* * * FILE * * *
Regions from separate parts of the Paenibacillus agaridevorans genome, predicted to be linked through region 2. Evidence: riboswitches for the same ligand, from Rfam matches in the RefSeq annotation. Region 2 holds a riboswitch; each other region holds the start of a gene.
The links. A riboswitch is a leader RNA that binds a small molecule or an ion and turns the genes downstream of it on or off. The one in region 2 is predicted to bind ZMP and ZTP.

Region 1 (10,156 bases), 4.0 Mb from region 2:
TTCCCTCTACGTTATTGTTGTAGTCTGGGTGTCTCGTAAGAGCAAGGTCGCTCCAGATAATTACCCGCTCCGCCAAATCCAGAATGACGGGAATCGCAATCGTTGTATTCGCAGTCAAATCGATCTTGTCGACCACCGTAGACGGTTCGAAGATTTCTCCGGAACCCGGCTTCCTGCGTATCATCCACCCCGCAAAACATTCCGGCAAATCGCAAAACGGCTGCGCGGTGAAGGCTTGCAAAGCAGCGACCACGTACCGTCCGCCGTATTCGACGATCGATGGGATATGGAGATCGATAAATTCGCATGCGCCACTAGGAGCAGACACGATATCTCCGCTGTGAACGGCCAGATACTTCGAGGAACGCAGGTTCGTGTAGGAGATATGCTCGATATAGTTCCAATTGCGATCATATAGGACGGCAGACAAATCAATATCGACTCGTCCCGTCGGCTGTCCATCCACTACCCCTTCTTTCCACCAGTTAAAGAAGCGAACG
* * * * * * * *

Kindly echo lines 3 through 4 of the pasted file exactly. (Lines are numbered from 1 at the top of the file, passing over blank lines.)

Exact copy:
Region 1 (10,156 bases), 4.0 Mb from region 2:
TTCCCTCTACGTTATTGTTGTAGTCTGGGTGTCTCGTAAGAGCAAGGTCGCTCCAGATAATTACCCGCTCCGCCAAATCCAGAATGACGGGAATCGCAATCGTTGTATTCGCAGTCAAATCGATCTTGTCGACCACCGTAGACGGTTCGAAGATTTCTCCGGAACCCGGCTTCCTGCGTATCATCCACCCCGCAAAACATTCCGGCAAATCGCAAAACGGCTGCGCGGTGAAGGCTTGCAAAGCAGCGACCACGTACCGTCCGCCGTATTCGACGATCGATGGGATATGGAGATCGATAAATTCGCATGCGCCACTAGGAGCAGACACGATATCTCCGCTGTGAACGGCCAGATACTTCGAGGAACGCAGGTTCGTGTAGGAGATATGCTCGATATAGTTCCAATTGCGATCATATAGGACGGCAGACAAATCAATATCGACTCGTCCCGTCGGCTGTCCATCCACTACCCCTTCTTTCCACCAGTTAAAGAAGCGAACG